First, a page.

My paternal grandmother was all of 5' 2 or 3 inches and spry little lady. Good natured and kindly. I tried to imagine her doing what granddad told me. Wounded men with gunshot wounds to various parts, laying on the floor being worked on because there was incoming .303 rounds from British Enfields coming in the windows while the couple women tended the wounded. They were using kitchen towels, bedsheets, whatever while in the middle of a gun battle with British soldiers. Then she gives birth to her last child in the back a truck while fleeing British troops. Yet to look at this little lady with the blue eyes that always seemed to sparkle wth good humor, blows the mind. She left her homeland, and wth her husband started a whole new life on the Eastern shore of Maryland.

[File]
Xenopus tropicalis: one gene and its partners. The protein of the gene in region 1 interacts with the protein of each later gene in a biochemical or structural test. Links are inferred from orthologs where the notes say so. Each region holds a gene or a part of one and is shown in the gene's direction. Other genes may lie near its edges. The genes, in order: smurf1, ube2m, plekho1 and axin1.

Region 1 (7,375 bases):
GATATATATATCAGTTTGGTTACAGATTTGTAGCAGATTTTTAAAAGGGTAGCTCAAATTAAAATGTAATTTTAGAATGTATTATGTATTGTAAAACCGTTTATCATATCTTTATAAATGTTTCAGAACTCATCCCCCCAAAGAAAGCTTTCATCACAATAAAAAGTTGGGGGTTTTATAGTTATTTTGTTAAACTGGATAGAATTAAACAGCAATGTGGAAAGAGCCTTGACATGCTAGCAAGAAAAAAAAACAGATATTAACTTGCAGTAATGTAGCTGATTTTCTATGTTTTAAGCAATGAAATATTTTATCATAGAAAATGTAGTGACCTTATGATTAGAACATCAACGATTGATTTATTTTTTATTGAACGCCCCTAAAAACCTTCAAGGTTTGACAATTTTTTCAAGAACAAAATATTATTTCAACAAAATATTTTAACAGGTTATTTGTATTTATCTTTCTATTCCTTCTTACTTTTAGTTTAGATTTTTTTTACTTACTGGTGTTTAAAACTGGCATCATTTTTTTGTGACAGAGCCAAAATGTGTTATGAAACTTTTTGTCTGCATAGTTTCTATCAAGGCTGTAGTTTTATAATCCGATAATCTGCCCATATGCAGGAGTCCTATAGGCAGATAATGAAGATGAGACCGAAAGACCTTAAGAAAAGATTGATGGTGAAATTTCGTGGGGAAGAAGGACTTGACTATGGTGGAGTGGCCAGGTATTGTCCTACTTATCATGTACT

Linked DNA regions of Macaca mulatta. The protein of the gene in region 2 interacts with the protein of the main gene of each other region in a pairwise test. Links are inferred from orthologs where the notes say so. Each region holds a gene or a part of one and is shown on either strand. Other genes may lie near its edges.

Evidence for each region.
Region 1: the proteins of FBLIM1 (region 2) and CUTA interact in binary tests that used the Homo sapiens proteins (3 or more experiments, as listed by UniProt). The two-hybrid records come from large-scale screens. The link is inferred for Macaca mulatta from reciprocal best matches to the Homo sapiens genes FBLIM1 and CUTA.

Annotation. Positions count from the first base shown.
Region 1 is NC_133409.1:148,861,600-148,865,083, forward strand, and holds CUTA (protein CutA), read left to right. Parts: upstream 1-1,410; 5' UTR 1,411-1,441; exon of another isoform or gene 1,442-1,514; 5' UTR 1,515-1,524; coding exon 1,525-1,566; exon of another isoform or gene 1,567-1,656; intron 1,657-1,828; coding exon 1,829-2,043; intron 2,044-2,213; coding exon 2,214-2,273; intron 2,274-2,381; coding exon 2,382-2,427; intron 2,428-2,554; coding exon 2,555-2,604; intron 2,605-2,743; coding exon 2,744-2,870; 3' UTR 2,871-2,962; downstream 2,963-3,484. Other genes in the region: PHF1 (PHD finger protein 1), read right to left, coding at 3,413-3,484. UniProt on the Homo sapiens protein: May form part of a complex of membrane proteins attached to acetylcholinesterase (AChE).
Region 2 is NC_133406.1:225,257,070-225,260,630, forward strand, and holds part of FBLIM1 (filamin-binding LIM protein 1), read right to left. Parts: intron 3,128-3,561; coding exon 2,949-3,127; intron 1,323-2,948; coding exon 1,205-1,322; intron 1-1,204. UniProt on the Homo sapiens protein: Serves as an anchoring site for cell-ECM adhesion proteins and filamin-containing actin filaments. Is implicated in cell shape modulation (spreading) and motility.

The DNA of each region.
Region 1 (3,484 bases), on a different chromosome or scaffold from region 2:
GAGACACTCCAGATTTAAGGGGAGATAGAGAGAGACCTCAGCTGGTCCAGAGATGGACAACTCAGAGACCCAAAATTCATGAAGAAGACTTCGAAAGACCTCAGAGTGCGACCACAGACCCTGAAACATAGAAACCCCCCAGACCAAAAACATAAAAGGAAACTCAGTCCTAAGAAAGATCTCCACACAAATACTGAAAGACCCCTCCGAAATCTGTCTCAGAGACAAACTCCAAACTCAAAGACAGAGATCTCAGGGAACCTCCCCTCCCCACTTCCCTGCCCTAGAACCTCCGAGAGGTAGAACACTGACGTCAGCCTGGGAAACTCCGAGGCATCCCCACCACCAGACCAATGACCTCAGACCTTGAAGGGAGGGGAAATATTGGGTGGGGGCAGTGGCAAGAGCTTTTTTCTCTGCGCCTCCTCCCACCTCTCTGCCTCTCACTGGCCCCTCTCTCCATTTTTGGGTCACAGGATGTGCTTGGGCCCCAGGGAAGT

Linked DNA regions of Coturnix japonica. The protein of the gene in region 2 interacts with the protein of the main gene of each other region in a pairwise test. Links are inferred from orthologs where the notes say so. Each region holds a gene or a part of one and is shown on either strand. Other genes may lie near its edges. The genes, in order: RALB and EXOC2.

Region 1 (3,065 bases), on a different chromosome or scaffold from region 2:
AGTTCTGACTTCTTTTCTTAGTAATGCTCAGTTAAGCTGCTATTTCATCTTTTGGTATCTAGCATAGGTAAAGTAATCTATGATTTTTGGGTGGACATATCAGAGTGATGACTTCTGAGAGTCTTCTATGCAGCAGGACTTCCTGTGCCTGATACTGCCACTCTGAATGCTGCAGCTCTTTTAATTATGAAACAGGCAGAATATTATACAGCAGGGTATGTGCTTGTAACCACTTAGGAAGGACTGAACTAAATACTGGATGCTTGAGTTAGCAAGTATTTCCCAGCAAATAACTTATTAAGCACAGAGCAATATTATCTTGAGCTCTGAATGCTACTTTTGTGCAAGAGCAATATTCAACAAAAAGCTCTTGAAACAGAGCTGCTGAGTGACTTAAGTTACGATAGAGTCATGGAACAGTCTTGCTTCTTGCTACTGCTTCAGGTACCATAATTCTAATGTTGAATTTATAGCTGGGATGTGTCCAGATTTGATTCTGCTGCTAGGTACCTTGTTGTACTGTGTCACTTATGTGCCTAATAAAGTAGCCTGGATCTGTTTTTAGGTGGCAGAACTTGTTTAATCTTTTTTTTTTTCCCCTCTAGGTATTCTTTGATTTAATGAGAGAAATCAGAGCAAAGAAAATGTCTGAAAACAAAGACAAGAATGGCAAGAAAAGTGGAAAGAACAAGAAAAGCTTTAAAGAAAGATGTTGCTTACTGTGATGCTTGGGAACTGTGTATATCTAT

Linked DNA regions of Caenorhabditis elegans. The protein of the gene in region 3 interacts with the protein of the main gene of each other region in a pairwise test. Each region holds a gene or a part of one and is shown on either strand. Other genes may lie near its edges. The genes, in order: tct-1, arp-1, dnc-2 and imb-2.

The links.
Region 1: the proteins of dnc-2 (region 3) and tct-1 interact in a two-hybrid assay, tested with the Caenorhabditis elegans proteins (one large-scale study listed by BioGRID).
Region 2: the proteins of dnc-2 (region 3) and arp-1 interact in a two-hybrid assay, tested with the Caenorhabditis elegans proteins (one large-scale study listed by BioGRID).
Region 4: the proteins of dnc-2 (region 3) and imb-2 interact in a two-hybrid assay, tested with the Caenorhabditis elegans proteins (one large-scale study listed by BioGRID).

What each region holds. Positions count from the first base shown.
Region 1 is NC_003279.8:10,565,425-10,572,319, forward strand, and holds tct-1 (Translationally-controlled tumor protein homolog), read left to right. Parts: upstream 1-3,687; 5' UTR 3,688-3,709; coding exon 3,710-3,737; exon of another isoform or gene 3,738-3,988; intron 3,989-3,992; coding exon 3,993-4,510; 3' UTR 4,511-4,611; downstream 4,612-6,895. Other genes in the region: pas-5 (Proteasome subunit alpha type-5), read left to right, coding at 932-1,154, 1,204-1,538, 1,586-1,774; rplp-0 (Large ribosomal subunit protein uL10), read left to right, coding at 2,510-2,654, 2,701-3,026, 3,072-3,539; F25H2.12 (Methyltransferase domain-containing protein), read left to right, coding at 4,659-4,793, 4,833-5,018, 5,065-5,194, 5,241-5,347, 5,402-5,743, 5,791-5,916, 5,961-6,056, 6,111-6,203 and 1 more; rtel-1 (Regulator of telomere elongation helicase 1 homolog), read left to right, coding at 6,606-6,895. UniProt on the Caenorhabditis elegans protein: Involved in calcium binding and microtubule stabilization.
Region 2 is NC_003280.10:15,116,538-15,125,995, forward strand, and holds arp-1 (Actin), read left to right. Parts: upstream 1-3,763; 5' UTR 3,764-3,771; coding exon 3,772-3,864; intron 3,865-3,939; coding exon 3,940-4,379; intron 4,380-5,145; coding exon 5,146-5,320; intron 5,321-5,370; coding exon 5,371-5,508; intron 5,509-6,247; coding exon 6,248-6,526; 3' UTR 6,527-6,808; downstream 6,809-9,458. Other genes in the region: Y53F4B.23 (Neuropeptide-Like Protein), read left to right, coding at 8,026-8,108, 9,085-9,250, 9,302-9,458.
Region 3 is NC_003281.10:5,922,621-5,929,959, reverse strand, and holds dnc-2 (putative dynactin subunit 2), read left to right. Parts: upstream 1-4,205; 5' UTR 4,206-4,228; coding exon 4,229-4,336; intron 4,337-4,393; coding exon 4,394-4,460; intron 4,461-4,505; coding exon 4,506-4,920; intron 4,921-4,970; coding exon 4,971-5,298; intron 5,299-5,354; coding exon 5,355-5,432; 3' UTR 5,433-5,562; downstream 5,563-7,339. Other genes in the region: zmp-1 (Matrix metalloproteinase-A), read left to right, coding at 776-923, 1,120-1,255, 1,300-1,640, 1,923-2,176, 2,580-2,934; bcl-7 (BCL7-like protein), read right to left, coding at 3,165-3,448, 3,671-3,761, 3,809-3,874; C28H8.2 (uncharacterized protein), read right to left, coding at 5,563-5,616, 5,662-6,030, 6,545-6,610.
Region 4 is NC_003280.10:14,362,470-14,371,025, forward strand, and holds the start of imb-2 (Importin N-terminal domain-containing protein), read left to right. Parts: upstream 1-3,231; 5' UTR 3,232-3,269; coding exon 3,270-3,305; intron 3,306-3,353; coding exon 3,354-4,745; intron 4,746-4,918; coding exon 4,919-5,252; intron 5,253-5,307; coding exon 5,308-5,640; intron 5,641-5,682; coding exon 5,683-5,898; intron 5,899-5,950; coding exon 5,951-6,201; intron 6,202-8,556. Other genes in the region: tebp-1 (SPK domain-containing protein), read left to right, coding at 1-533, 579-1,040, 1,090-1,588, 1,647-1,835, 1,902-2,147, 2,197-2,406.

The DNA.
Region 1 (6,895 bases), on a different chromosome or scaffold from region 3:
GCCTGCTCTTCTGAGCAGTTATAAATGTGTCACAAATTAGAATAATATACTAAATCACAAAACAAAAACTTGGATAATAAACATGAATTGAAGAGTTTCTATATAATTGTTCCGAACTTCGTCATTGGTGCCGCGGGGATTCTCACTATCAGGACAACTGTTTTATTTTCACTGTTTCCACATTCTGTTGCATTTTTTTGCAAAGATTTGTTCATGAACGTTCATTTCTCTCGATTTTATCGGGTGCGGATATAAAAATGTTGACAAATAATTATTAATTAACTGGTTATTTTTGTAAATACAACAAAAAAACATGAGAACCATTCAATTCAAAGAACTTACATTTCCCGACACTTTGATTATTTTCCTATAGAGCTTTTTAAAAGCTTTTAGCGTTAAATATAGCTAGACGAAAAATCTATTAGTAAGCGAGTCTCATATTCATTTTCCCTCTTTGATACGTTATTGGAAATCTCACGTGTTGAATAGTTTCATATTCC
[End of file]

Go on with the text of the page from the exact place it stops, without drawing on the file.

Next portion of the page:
I think they're tougher than we think.
I agree that women are much tougher than they are given credit for. But I also feel that, like everything, it’s all relative. For instance, people always say that women are more intuitive than men, but in both my immediate and extended family, that’s not really the case. The males in our family are generally more intuitive about things. And that’s not a put-down; I’m simply pointing out that there are exceptions to everything.
I got the book in yesterday, and am a ways in so far. Good read! You can tell when you’re partway into a book whether it’s going to be good or not. It keeps my attention.